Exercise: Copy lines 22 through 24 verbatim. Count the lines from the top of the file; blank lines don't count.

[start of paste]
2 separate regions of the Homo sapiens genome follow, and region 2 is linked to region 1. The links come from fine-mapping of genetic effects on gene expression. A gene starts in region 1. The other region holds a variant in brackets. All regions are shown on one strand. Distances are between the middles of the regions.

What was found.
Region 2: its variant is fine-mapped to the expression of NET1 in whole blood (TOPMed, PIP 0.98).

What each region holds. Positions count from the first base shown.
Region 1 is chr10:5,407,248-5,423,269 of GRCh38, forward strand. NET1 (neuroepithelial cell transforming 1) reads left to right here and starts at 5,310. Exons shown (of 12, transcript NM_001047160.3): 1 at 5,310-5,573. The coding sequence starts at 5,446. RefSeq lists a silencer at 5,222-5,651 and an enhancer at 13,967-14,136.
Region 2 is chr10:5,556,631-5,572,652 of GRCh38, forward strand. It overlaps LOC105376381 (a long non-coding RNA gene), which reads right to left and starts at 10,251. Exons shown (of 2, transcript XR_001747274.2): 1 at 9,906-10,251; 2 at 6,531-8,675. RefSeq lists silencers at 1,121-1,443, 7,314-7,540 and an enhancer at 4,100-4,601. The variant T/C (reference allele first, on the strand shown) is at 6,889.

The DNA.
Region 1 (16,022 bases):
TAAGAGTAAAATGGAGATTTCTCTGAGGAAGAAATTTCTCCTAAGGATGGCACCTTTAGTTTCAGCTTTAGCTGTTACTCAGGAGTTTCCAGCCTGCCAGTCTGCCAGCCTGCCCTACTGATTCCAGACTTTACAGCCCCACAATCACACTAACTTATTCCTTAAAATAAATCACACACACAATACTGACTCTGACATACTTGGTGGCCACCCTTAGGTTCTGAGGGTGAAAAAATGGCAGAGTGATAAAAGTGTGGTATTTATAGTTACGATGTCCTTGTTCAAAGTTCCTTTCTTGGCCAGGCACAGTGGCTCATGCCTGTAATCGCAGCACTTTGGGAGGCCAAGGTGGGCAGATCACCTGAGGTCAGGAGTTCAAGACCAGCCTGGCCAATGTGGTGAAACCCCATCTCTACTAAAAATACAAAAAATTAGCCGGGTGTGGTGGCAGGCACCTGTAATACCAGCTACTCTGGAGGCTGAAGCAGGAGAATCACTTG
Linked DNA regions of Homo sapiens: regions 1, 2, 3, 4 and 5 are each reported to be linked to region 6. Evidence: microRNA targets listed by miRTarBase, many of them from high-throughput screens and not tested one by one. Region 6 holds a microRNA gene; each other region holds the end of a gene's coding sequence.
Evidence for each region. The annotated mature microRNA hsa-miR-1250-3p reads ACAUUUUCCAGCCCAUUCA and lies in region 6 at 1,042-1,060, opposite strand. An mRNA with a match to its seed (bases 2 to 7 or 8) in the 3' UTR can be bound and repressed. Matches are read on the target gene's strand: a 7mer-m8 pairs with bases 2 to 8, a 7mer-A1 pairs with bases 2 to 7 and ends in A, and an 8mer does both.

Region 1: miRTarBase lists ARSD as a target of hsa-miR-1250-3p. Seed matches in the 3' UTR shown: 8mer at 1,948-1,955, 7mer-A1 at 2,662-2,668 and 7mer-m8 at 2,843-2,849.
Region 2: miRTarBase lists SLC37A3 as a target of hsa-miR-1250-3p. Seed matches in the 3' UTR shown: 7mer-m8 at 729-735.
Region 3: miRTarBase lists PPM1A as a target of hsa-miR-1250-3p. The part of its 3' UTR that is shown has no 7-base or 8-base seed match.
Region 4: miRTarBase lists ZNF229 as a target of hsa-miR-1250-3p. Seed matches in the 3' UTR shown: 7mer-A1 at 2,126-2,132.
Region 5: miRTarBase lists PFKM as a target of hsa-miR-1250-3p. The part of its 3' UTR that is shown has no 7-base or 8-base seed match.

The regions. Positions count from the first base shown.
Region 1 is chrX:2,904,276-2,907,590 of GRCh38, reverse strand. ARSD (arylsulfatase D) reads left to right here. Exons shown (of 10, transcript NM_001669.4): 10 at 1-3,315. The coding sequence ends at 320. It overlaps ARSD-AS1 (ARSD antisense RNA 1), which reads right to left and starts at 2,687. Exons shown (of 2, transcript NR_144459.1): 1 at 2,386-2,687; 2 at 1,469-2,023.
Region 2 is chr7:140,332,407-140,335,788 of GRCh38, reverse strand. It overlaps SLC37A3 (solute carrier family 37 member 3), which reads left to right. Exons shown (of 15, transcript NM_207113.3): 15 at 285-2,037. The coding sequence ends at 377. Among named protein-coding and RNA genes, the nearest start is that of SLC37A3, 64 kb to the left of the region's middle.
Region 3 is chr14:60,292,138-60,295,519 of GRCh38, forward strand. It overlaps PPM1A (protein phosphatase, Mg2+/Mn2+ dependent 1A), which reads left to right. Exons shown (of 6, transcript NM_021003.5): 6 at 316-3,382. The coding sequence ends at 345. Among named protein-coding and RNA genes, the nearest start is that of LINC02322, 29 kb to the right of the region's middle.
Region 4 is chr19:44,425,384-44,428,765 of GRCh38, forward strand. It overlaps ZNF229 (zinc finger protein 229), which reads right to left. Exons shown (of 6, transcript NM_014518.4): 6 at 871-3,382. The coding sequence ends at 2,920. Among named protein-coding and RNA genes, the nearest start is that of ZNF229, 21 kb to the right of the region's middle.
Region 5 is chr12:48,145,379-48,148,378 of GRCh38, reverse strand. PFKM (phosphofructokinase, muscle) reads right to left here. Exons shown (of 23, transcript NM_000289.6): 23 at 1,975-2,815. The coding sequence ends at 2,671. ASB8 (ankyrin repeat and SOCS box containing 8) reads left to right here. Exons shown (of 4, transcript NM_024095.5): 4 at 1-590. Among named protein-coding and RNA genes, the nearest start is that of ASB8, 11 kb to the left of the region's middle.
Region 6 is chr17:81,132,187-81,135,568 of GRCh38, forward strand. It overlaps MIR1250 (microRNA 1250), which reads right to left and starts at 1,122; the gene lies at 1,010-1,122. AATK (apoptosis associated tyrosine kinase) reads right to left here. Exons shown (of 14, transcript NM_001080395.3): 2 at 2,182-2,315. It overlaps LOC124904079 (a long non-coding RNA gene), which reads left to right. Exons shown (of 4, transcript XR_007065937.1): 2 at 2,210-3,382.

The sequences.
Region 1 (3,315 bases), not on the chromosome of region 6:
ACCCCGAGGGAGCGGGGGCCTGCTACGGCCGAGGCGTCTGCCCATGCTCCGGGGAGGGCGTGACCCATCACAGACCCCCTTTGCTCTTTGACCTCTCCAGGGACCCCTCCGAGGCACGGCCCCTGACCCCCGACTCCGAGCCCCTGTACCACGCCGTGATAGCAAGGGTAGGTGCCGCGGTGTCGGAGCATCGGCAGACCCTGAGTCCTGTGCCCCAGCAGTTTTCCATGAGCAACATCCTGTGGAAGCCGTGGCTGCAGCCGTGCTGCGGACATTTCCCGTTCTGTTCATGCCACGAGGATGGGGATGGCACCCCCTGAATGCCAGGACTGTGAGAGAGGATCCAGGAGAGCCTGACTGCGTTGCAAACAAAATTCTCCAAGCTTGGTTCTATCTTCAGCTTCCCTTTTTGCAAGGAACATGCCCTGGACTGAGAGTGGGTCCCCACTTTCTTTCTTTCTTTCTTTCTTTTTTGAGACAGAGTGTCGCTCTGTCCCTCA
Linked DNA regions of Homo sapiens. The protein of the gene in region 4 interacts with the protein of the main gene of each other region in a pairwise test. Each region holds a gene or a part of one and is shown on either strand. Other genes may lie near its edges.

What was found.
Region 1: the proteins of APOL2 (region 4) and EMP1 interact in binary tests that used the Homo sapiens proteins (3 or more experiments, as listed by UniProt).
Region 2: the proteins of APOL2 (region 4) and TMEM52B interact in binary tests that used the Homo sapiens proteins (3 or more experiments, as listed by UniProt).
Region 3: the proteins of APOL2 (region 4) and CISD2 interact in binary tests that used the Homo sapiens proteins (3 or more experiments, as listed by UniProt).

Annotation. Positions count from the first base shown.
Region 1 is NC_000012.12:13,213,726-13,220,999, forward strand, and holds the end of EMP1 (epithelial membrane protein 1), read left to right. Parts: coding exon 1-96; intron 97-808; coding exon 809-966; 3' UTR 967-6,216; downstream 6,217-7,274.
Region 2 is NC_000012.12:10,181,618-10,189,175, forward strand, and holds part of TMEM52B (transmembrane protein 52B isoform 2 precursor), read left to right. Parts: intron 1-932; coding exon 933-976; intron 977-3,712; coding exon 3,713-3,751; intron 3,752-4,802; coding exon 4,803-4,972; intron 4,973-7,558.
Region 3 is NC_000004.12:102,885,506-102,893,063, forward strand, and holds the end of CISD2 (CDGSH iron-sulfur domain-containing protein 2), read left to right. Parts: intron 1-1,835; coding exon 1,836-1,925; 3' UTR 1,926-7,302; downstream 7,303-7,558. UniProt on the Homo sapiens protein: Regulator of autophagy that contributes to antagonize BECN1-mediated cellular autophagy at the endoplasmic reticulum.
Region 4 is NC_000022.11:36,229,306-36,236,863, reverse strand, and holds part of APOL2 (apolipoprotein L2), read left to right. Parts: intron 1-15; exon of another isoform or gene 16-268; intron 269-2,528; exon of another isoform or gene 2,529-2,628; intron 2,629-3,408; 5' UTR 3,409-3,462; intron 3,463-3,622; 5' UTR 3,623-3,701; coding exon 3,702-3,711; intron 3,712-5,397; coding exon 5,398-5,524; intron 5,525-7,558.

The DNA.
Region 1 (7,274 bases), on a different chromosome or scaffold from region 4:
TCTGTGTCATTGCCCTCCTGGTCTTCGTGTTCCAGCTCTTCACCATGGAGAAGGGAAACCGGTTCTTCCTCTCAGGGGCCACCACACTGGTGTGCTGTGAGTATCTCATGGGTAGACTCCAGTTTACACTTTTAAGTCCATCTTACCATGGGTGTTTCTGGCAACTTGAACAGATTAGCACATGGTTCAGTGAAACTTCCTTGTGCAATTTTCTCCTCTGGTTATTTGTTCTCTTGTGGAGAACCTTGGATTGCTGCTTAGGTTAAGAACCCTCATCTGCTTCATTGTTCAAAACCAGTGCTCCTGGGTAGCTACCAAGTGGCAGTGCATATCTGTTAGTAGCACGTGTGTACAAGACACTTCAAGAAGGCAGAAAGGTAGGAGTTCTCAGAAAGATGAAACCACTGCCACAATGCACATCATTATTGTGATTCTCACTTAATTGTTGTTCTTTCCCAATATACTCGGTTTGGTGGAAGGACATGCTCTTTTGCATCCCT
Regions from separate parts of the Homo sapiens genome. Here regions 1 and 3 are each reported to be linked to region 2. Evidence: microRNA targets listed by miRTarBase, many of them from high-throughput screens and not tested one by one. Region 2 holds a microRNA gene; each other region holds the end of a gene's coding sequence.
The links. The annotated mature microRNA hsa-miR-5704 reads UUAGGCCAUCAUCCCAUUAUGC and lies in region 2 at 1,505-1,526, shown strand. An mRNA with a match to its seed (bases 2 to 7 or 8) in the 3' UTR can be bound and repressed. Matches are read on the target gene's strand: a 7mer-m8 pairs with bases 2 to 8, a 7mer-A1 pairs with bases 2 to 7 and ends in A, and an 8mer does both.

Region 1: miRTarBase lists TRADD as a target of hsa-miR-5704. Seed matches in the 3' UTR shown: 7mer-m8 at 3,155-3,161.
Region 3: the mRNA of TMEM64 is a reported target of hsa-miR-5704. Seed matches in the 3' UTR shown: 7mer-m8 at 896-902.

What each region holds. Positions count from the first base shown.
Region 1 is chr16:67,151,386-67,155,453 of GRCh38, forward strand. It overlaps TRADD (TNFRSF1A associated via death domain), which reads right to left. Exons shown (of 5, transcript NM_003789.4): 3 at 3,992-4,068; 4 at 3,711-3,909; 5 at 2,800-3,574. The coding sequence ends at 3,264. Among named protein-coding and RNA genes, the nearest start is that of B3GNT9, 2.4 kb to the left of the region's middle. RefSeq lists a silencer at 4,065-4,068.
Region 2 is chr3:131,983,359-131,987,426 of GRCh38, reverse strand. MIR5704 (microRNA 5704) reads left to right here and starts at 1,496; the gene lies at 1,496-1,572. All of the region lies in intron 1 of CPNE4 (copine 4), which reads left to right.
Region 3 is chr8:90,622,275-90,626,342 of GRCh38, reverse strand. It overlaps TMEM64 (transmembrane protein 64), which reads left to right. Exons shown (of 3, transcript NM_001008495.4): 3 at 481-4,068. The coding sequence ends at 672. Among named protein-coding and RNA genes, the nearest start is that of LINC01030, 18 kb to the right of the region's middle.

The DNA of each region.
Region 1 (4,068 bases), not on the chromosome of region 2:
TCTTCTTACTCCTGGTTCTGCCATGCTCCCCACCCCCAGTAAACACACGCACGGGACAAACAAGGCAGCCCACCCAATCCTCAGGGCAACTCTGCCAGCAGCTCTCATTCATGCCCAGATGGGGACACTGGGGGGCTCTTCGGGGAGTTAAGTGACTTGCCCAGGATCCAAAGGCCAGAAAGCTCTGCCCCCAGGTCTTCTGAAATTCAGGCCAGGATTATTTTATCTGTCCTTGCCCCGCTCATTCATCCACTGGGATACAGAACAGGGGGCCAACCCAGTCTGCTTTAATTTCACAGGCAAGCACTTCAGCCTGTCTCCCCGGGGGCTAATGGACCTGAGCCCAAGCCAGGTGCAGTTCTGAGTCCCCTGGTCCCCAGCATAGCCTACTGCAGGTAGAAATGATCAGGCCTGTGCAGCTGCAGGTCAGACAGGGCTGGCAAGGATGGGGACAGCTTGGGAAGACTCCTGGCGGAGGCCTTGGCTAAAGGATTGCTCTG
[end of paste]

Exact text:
Region 5 is chr12:48,145,379-48,148,378 of GRCh38, reverse strand. PFKM (phosphofructokinase, muscle) reads right to left here. Exons shown (of 23, transcript NM_000289.6): 23 at 1,975-2,815. The coding sequence ends at 2,671. ASB8 (ankyrin repeat and SOCS box containing 8) reads left to right here. Exons shown (of 4, transcript NM_024095.5): 4 at 1-590. Among named protein-coding and RNA genes, the nearest start is that of ASB8, 11 kb to the left of the region's middle.
Region 6 is chr17:81,132,187-81,135,568 of GRCh38, forward strand. It overlaps MIR1250 (microRNA 1250), which reads right to left and starts at 1,122; the gene lies at 1,010-1,122. AATK (apoptosis associated tyrosine kinase) reads right to left here. Exons shown (of 14, transcript NM_001080395.3): 2 at 2,182-2,315. It overlaps LOC124904079 (a long non-coding RNA gene), which reads left to right. Exons shown (of 4, transcript XR_007065937.1): 2 at 2,210-3,382.

The sequences.